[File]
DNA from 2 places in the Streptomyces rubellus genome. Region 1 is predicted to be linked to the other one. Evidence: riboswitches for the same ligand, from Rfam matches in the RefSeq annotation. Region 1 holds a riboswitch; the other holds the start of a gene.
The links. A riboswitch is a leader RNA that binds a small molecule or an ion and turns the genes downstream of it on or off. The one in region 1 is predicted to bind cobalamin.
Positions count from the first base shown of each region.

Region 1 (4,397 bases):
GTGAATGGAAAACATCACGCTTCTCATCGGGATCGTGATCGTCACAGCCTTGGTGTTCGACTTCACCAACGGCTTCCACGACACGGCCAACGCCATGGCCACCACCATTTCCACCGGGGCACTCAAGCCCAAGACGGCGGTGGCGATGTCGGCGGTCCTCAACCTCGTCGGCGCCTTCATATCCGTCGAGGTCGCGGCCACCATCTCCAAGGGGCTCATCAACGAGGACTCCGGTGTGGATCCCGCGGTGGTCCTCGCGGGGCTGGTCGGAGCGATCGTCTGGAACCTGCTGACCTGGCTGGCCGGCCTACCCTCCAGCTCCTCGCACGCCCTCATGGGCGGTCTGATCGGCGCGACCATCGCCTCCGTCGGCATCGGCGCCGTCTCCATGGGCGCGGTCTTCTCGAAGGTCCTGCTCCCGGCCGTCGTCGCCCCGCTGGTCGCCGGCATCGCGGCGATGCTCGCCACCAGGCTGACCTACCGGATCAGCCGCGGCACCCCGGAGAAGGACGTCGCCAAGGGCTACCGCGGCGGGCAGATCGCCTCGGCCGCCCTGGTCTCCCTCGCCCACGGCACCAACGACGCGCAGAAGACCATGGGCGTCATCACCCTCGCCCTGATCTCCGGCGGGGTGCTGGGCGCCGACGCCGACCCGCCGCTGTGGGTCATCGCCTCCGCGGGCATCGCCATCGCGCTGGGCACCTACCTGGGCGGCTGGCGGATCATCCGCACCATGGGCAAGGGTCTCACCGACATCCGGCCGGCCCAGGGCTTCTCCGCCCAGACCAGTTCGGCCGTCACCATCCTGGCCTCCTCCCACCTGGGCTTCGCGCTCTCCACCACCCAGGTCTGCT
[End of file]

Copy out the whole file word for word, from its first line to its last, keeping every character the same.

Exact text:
DNA from 2 places in the Streptomyces rubellus genome. Region 1 is predicted to be linked to the other one. Evidence: riboswitches for the same ligand, from Rfam matches in the RefSeq annotation. Region 1 holds a riboswitch; the other holds the start of a gene.
The links. A riboswitch is a leader RNA that binds a small molecule or an ion and turns the genes downstream of it on or off. The one in region 1 is predicted to bind cobalamin.
Positions count from the first base shown of each region.

Region 1 (4,397 bases):
GTGAATGGAAAACATCACGCTTCTCATCGGGATCGTGATCGTCACAGCCTTGGTGTTCGACTTCACCAACGGCTTCCACGACACGGCCAACGCCATGGCCACCACCATTTCCACCGGGGCACTCAAGCCCAAGACGGCGGTGGCGATGTCGGCGGTCCTCAACCTCGTCGGCGCCTTCATATCCGTCGAGGTCGCGGCCACCATCTCCAAGGGGCTCATCAACGAGGACTCCGGTGTGGATCCCGCGGTGGTCCTCGCGGGGCTGGTCGGAGCGATCGTCTGGAACCTGCTGACCTGGCTGGCCGGCCTACCCTCCAGCTCCTCGCACGCCCTCATGGGCGGTCTGATCGGCGCGACCATCGCCTCCGTCGGCATCGGCGCCGTCTCCATGGGCGCGGTCTTCTCGAAGGTCCTGCTCCCGGCCGTCGTCGCCCCGCTGGTCGCCGGCATCGCGGCGATGCTCGCCACCAGGCTGACCTACCGGATCAGCCGCGGCACCCCGGAGAAGGACGTCGCCAAGGGCTACCGCGGCGGGCAGATCGCCTCGGCCGCCCTGGTCTCCCTCGCCCACGGCACCAACGACGCGCAGAAGACCATGGGCGTCATCACCCTCGCCCTGATCTCCGGCGGGGTGCTGGGCGCCGACGCCGACCCGCCGCTGTGGGTCATCGCCTCCGCGGGCATCGCCATCGCGCTGGGCACCTACCTGGGCGGCTGGCGGATCATCCGCACCATGGGCAAGGGTCTCACCGACATCCGGCCGGCCCAGGGCTTCTCCGCCCAGACCAGTTCGGCCGTCACCATCCTGGCCTCCTCCCACCTGGGCTTCGCGCTCTCCACCACCCAGGTCTGCT